Nonprofit sells snacks to students, donates mittens to children

Elewake aims to provide hats and mittens to elementary school children at the Hmong International Academy. (Photo courtesy of Chuecheng Yang)

St. Thomas sophomore Chuecheng Yang recently founded the nonprofit company Elewake, which sells snack bags to students and uses the proceeds to buy winter hats and mittens for elementary students at the Hmong International Academy in the Twin Cities.

Yang decided to start Elewake after he volunteered at the Hmong International Academy this past year. Yang saw children arrive to school sniffling and without proper winter clothing.

“I asked the teacher if this was normal that a lot of these kids come in without hats and gloves,” Yang said. “She said it was normal because this school has about 90 percent of its students qualify for free or reduced lunch.”

Yang felt he needed to step in to help the kids and the community.

“I’m pretty sure a lot of the St. Thomas students will be able to help, and they’re willing to help, because I have met a lot of wonderful people here,” Yang said. “I went around and asked some of my friends; they were really interested in it.”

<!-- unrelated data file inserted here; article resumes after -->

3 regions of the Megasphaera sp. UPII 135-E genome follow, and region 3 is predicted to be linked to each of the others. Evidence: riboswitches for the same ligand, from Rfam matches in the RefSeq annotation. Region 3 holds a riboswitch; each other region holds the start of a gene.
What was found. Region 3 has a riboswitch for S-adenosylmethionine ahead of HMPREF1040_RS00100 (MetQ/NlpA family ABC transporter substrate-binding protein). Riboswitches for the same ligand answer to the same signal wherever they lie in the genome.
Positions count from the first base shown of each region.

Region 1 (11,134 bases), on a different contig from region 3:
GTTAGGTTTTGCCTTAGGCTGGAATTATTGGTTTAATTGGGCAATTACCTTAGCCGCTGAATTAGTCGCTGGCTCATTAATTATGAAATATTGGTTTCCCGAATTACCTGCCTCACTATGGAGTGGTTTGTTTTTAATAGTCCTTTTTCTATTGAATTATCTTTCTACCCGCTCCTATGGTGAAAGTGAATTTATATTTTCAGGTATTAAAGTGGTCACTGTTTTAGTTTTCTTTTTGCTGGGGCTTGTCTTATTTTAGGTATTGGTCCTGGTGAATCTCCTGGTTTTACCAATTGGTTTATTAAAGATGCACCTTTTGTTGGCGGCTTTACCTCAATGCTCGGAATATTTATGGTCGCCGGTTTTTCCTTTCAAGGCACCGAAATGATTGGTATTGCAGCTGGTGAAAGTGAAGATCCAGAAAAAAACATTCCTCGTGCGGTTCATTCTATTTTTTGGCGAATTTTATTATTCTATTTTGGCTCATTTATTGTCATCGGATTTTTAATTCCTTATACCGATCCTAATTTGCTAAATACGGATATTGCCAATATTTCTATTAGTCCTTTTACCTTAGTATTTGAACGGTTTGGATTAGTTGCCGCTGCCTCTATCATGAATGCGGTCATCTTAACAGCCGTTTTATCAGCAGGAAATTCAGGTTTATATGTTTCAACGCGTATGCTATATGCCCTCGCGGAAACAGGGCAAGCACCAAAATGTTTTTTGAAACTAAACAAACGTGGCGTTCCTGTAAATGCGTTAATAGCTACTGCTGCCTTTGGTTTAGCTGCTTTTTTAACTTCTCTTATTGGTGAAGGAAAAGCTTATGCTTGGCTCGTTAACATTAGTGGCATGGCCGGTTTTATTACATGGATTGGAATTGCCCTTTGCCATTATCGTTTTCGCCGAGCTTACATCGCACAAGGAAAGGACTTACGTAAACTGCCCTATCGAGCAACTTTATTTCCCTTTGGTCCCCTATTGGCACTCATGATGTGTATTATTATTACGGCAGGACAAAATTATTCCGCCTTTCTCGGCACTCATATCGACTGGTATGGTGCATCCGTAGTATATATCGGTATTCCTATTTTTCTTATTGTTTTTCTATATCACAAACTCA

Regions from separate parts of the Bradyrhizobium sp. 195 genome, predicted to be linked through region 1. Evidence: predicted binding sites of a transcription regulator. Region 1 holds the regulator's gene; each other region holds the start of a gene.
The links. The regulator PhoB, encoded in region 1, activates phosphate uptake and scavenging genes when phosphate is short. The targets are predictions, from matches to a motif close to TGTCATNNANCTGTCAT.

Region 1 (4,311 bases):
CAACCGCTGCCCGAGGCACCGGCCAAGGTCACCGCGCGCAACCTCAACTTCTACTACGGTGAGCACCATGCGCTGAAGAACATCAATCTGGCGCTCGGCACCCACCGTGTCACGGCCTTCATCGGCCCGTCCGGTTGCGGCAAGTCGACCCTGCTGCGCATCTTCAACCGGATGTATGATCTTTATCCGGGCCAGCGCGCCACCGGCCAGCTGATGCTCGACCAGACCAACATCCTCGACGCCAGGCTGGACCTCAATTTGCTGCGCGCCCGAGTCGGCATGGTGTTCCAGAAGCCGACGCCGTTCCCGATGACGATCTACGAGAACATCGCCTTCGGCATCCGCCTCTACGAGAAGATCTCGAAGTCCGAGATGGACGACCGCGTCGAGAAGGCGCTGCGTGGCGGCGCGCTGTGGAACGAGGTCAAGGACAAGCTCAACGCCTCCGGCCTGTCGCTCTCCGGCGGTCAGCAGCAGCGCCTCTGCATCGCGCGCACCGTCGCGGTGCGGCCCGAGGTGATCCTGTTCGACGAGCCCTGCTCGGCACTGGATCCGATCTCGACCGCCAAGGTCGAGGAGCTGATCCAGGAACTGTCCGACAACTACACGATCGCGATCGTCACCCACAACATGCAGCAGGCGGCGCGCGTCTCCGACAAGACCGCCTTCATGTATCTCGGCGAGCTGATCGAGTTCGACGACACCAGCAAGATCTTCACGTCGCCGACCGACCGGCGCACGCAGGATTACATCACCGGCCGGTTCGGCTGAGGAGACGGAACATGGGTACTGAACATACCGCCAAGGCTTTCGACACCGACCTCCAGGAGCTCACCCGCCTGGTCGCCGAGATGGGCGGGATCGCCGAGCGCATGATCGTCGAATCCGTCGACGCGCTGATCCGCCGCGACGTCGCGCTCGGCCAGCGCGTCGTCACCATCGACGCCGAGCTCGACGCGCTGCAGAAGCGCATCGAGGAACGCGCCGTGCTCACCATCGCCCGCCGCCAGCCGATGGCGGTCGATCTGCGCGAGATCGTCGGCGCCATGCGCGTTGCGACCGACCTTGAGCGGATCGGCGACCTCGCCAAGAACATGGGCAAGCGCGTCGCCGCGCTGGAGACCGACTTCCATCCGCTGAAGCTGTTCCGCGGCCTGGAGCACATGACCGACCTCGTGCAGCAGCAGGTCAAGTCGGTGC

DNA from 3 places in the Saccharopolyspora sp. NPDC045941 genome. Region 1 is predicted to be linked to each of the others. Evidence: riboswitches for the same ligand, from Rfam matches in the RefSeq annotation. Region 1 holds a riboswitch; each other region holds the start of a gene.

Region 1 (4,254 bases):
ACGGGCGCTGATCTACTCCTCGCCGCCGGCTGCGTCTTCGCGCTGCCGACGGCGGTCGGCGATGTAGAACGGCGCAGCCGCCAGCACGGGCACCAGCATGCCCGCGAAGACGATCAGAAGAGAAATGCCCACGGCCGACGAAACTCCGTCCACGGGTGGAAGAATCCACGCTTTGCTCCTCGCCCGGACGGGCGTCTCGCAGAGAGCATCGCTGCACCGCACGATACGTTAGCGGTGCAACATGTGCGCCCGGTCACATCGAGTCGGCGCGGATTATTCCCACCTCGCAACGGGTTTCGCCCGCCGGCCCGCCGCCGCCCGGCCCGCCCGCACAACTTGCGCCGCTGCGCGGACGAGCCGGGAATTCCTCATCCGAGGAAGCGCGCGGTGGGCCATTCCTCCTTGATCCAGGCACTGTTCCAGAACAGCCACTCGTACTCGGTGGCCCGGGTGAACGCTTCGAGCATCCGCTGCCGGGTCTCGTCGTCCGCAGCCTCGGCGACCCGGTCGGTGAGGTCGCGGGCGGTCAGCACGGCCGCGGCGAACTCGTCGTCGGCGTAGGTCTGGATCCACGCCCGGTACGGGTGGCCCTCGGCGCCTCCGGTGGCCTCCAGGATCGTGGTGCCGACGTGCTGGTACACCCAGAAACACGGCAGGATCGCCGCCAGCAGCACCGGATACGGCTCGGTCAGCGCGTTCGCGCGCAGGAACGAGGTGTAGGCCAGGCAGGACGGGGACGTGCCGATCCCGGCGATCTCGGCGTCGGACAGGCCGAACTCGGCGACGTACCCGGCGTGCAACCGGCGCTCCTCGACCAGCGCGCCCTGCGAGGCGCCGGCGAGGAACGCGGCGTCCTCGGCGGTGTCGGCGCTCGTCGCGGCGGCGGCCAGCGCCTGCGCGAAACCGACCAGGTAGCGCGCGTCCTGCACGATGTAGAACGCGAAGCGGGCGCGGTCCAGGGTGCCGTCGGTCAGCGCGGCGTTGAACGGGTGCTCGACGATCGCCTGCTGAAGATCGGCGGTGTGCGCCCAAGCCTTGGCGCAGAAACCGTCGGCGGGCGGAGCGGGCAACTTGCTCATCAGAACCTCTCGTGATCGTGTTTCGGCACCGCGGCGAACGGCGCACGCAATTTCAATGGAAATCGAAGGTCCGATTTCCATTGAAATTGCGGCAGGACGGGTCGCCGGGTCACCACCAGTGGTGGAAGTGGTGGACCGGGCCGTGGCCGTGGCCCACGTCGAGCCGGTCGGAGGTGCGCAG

After talking to his friends, Yang decided on the company name.

“Elevation under knowledge, because you have to be higher than what people are aware of, but you have to be awake at the same time,” Yang said. “So, I combined elevate with being awake to get Elewake.”

Yang decided that they could make money to buy the winter clothing through selling snack bags to students on campus. Students can go onto the Elewake website, where they can choose from a variety of snack packages. Once the package is chosen and paid for, Yang will personally deliver the snacks to the customer.

“I can’t really study when I’m hungry because I get ‘hangry.’ I wanted to give college students a late night energy boost to finish the cramming late at night,” Yang said. “I combined that with the hats and gloves to make Elewake now.”

Yang and friends purchase these snacks in bulk to get cheaper prices. Yang’s friends assist mainly with the purchasing of the snacks and Yang handles orders and delivers the snacks.

“For me, I never knew a way to help my community,” Yang’s friend Amy Thao said, “But Chuecheng gave me a great opportunity to do that, which I love.”

Yang does not receive any money from the snack bags since all proceeds go to the hats and gloves. Currently, there has been enough money raised to buy hats and mittens for 12 children.

“I am not really in need of earning money for myself,” Yang said. “Money would be nice, but smiles on kids’ faces is a lot better.”

Yang hopes that the company will spread through the St. Thomas campus and expand to other universities in the Twin Cities. The first donation of the hats and mittens is set to be right before winter break Yang noted.

“As naive as it might sound,” Yang said, “I just want to do something that will change the world.”

MacKenzie Bailey can be reached at